April 14, 2024
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April 14, 2024
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Linking Northern and Central NJ, Bronx, Manhattan, Westchester and CT

In the best of all worlds scenario, there would be one standard for how one dresses. Not regarding specific garments, but rather an understanding and appreciation of how we as reflections of the Divine ought to comport ourselves. A young woman can be covered from head to toe, but if it is in a form fitting outfit it is certainly not considered modest. Similarly, a young man in soiled jeans, backward baseball cap and untucked shirt doesn’t fit the image of a ben Torah. Parents and children seem to have accepted that there are different norms for school and shul, than there are for at home.

Orthodox schools and Orthodox camps struggle with the issue of dress codes. Many parents do as well, and often students chafe at clothing guidelines. Is there a standard to which everyone can adhere? Is there a uniform (no pun intended) set of rules that applies in all circumstances and in all school settings? Are these standards the same at summer camp? Why does it seem that dress codes focus more on girls than on boys? Is there a dress code for parents who visit school? Is there one for faculty?

An Orthodox school or camp is expected to follow certain norms. Basically, they should follow halacha if they call themselves Orthodox. The food they serve is strictly kosher, there are mezuzot on all the doors and they are closed on Shabbat and Yom Tov. How we dress is also a matter of Jewish law. It’s not just the issue of modesty, because tzniut is more of a mindset and attitude than it is hemlines or shirtsleeves. A contemporary phenomenon in some Modern Orthodox circles is selective observance. Kashrut, belonging to an Orthodox shul, sending kids to day schools, keeping Shabbat and Yom Tov and going to a mikvah seem to still be acceptable. However the manner in which one dresses away from shul, speaks, spends one’s leisure time, devotes effort to studying and other ancillary aspects of observance appear to be optional.

Certain areas of Jewish law and practice are very clear. In Modern Orthodox circles some grey areas have emerged. Whether these are objectively Orthodox or subjectively Orthodox will be determined over time. Do all schools require married female teachers to cover their hair? May girls sing in a school choir? Why is it that in all Orthodox girls summer camps they dress the way they do in school, while in coed Orthodox camps girls and boys can almost wear whatever they want except for Shabbat? (With the possible caveat that long pants or skirts be worn to morning prayers.)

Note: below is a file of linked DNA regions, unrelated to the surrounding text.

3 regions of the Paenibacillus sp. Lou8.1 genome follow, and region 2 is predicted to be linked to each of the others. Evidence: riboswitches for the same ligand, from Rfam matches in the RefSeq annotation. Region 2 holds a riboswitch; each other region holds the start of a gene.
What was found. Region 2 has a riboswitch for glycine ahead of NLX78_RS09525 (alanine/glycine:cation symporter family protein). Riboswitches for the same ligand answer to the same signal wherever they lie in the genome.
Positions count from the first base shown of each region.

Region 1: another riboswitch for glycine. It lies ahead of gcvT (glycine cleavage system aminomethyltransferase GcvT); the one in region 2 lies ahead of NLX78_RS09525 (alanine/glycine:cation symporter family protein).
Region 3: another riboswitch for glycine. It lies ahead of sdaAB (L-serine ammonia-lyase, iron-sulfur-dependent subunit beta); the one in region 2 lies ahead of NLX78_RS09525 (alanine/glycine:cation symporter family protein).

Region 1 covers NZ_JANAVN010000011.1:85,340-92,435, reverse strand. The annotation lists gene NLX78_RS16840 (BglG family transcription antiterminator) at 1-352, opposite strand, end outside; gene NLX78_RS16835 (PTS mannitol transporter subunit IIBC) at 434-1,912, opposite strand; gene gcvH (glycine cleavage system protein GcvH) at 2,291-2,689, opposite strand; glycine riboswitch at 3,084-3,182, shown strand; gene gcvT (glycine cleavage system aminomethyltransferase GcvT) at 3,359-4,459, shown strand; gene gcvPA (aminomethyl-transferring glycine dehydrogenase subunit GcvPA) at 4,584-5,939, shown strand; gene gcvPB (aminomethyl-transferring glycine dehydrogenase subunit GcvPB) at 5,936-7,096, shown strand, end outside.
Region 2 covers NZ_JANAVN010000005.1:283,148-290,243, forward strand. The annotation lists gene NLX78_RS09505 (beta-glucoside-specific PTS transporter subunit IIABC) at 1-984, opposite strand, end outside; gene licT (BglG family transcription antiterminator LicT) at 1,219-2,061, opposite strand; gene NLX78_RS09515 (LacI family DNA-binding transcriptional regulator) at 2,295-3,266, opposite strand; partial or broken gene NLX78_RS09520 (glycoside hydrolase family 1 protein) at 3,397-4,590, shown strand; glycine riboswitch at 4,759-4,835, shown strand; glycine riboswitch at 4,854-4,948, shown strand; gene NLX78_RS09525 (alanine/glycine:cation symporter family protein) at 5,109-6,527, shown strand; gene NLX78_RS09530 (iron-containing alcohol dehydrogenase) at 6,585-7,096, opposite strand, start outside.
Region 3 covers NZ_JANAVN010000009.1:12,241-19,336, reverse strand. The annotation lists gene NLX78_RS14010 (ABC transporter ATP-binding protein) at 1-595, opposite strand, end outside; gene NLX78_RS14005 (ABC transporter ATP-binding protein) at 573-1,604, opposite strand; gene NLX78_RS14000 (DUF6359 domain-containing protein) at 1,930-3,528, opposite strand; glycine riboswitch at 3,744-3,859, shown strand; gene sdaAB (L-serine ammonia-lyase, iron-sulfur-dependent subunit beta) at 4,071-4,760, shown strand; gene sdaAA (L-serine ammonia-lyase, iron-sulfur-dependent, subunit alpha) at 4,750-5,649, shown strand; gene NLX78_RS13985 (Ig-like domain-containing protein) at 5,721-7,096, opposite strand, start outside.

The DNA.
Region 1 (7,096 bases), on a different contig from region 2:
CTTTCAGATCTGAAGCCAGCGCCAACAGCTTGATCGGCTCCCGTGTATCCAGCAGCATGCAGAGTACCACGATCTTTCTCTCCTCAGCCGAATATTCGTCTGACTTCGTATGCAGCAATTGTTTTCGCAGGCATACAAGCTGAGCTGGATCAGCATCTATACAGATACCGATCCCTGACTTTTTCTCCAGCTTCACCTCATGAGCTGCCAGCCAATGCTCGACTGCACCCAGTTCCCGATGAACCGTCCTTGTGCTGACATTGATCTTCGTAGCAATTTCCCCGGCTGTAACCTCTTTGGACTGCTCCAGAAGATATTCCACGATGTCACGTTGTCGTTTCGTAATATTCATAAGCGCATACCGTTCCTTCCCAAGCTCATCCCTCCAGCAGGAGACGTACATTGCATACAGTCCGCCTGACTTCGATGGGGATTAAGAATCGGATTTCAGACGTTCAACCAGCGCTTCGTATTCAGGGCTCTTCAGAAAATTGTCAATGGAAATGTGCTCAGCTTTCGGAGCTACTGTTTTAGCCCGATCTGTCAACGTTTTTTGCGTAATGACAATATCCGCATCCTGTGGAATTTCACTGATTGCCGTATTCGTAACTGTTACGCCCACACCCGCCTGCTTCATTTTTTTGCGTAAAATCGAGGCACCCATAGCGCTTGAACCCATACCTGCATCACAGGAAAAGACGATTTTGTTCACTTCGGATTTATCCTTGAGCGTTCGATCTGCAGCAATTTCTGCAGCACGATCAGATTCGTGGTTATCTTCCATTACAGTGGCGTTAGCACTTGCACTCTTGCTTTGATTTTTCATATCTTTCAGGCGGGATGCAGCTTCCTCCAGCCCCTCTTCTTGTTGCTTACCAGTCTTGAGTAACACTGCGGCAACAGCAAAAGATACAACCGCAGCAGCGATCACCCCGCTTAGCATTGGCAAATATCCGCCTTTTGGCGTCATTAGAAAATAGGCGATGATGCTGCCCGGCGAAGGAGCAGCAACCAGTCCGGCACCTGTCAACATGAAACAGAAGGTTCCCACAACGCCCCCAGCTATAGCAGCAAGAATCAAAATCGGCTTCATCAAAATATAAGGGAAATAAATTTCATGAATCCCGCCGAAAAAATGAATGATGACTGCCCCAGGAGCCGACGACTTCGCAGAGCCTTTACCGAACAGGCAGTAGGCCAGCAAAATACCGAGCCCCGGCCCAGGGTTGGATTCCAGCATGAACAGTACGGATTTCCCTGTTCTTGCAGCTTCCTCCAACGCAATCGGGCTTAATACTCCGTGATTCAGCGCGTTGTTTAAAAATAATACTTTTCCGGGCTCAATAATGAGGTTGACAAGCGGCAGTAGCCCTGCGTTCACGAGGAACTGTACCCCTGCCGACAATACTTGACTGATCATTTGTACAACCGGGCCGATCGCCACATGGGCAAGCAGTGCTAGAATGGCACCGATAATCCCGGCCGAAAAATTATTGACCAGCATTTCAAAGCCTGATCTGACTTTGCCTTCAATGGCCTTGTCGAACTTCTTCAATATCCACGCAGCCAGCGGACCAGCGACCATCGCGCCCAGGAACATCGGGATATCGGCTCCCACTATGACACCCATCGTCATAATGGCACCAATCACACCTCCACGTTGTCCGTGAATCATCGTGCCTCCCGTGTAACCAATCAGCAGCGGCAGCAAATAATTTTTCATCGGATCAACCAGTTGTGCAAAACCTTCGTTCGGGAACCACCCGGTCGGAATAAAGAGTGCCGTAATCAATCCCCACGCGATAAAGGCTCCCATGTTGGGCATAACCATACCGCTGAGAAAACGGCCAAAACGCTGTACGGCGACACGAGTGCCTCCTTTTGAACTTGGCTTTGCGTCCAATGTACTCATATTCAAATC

Let’s focus on boys. It is mandatory that they wear tzitzit and a kippah. Is there an acceptable size for a kippah? Rav Moshe Feinstein says there is, but most schools rarely implement this standard. Most schools do not allow denim dungarees, but other colored jeans are okay. Sneakers have become acceptable footwear. Collared shirts are required in most schools. In co-ed camps for some reason, after davening, tzitzit become optional. In all Orthodox boys camps tzitzit are worn all the time.

As far as girls are concerned, we run the gamut from right to left. Collared long sleeve blouses buttoned up, skirts below the knee, pantyhose, tights, or over the ankle socks, no makeup and no flip flops are the standard in some schools. The variations include short sleeves, top button open, skirts to the knee, some makeup and socks optional. In coed Orthodox camps, it has become difficult to control how girls dress. In most such camps shorts are getting shorter and except for Shabbat, they dress like any other girls not bound by Jewish law and practice. The boys aren’t much better.

The values and lifestyle of the parents complicate the issue for schools and camps. If parents dress a certain way, their children will see no reason not to emulate them.
Granted schools should have standards, but in today’s culture it’s getting harder and harder to implement them. Camps want to fill bunks and schools want enrollment. However, standards will attract those parents for whom values are important.

The clothing that children wear to school also has a competitive component. Last year’s styles are out. The latest styles in footwear and other items of clothing can foster a great deal of peer pressure for boys as well as girls. Every parent knows the hassle of getting children dressed for school. Tuition is high enough without the added cost of the latest outfits, as well as keeping up with the ever changing vagaries of fashion and style.

One solution of course is school uniforms which many schools have adopted in one form or another. Either a certain color of shirt or blouse and pants or skirts or a full uniform with the school logo. Despite all the arguments about self-expression, studies have shown that kids learn better when they look good without the peer pressure that is generated by the style setter cliques.

Dress codes exist for a reason. Schools have every right to demand that certain standards be maintained. Each school will determine that standard for their population. Enforcing dress codes may be unpopular. Forcing girls to wear an “office skirt” when sending them home may not be an option and is an experience that generally will not be repeated. The same is true for boys who have to wear an unflattering shirt or oversized tzitzit.

Some parents may not like being told what their child can and cannot wear. At home they can wear whatever they choose. At school, the rules are set by the school. Ideally there should be no conflict between school and home. At least that’s the theory.

By Rabbi Dr. Wallace Greene


Rabbi Dr. Wallace Greene has had a distinguished career as a day school principal and educational administrator.

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